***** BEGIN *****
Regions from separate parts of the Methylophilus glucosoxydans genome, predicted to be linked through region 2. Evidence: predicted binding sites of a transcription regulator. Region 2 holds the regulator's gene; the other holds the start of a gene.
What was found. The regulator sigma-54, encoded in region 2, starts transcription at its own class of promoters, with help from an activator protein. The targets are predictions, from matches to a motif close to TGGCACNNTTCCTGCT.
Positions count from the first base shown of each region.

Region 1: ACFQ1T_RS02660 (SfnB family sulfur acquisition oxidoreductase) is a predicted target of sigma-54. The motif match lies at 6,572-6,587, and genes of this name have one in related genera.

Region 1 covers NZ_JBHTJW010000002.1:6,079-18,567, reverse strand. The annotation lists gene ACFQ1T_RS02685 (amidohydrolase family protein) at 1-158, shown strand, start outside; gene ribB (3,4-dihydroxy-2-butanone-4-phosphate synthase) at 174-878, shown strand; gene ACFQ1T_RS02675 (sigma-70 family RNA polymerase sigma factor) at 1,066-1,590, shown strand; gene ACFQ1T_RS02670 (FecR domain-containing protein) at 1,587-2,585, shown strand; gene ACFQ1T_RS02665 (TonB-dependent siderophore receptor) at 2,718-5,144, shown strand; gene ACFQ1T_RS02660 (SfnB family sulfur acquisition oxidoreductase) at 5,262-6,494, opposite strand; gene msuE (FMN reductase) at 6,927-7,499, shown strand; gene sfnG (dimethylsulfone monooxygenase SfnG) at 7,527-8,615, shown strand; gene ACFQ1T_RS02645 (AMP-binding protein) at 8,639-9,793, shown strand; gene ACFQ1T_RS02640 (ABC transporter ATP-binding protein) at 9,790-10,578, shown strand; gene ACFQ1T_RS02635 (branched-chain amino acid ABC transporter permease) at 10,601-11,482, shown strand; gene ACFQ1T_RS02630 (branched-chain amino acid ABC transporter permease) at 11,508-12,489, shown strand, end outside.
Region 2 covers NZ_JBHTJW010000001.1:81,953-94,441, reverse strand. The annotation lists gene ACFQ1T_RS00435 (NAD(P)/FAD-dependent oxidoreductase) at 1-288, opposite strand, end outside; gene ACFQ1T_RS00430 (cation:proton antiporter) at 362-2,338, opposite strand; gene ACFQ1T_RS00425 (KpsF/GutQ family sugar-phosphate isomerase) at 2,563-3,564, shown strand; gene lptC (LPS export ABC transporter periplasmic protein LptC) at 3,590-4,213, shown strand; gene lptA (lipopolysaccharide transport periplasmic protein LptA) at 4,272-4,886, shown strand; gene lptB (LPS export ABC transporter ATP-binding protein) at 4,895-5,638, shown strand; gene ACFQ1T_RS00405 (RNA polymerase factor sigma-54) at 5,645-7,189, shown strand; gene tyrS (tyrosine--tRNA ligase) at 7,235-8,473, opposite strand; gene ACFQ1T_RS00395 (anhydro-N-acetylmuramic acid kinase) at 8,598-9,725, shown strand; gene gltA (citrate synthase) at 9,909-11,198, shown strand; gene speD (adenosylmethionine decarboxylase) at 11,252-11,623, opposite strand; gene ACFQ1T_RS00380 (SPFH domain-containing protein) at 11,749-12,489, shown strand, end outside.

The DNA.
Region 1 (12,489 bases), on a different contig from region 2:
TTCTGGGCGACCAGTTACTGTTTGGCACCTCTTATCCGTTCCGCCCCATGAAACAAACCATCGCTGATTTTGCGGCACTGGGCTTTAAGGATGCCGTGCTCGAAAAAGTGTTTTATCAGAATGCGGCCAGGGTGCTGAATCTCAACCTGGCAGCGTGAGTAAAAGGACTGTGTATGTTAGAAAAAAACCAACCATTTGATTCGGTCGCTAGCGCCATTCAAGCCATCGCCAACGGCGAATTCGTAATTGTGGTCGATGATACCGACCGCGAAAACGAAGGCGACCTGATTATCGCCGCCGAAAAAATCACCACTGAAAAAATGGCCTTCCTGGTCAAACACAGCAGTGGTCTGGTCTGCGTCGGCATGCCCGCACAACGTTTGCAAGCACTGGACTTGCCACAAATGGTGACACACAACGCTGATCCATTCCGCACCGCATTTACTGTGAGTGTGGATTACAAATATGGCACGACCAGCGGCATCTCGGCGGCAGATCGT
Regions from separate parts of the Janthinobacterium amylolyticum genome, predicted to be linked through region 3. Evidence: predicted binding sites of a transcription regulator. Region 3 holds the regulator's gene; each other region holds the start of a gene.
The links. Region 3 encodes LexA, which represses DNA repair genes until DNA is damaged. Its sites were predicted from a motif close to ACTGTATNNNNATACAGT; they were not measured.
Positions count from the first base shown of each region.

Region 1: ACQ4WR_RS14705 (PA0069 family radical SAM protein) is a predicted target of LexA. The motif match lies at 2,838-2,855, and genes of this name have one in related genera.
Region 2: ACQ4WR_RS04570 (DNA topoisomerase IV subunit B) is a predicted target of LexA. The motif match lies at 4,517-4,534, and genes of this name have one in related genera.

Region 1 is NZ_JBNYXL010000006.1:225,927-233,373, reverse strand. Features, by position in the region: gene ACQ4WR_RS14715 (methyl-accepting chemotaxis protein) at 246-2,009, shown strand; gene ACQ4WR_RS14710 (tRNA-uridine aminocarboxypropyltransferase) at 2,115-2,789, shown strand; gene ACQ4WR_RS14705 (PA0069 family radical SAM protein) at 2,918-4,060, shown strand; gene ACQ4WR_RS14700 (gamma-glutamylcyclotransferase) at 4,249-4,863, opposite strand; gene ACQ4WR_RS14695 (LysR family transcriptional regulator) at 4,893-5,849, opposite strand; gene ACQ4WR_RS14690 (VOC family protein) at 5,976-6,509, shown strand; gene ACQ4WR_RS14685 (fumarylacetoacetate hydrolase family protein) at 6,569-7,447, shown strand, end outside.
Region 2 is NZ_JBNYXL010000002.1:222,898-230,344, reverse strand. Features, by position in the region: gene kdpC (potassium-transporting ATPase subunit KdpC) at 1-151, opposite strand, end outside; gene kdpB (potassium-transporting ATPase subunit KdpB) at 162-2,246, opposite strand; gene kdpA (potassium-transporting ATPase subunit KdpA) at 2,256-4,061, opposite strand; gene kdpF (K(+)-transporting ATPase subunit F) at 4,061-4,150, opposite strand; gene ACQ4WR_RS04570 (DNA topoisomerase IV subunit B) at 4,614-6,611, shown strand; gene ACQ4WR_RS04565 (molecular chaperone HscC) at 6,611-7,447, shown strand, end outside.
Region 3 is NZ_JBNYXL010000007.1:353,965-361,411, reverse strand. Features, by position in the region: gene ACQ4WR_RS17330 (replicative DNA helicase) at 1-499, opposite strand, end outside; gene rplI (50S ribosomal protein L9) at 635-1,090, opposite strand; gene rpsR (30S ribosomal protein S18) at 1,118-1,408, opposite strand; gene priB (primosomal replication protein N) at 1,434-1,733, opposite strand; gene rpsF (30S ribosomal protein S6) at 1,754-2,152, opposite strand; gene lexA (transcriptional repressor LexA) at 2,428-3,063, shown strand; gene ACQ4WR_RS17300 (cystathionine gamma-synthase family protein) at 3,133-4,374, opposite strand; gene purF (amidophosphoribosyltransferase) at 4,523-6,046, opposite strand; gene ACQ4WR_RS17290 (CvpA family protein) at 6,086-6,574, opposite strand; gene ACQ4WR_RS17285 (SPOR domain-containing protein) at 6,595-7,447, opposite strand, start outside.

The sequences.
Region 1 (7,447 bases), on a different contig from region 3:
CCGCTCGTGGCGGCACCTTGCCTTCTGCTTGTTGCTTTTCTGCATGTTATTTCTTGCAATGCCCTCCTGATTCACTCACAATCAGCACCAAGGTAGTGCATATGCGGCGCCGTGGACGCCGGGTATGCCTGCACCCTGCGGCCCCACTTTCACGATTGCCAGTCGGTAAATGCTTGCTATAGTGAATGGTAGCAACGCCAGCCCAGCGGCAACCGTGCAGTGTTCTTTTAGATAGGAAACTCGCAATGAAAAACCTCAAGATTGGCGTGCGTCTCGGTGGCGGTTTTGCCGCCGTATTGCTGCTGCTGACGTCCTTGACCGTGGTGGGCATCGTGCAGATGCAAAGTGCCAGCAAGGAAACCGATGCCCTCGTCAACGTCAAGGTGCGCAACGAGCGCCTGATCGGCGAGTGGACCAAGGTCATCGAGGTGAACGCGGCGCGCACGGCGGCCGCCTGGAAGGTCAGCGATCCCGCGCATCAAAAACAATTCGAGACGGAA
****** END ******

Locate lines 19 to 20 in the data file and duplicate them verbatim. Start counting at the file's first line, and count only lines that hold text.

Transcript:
Region 1 (7,447 bases), on a different contig from region 3:
CCGCTCGTGGCGGCACCTTGCCTTCTGCTTGTTGCTTTTCTGCATGTTATTTCTTGCAATGCCCTCCTGATTCACTCACAATCAGCACCAAGGTAGTGCATATGCGGCGCCGTGGACGCCGGGTATGCCTGCACCCTGCGGCCCCACTTTCACGATTGCCAGTCGGTAAATGCTTGCTATAGTGAATGGTAGCAACGCCAGCCCAGCGGCAACCGTGCAGTGTTCTTTTAGATAGGAAACTCGCAATGAAAAACCTCAAGATTGGCGTGCGTCTCGGTGGCGGTTTTGCCGCCGTATTGCTGCTGCTGACGTCCTTGACCGTGGTGGGCATCGTGCAGATGCAAAGTGCCAGCAAGGAAACCGATGCCCTCGTCAACGTCAAGGTGCGCAACGAGCGCCTGATCGGCGAGTGGACCAAGGTCATCGAGGTGAACGCGGCGCGCACGGCGGCCGCCTGGAAGGTCAGCGATCCCGCGCATCAAAAACAATTCGAGACGGAA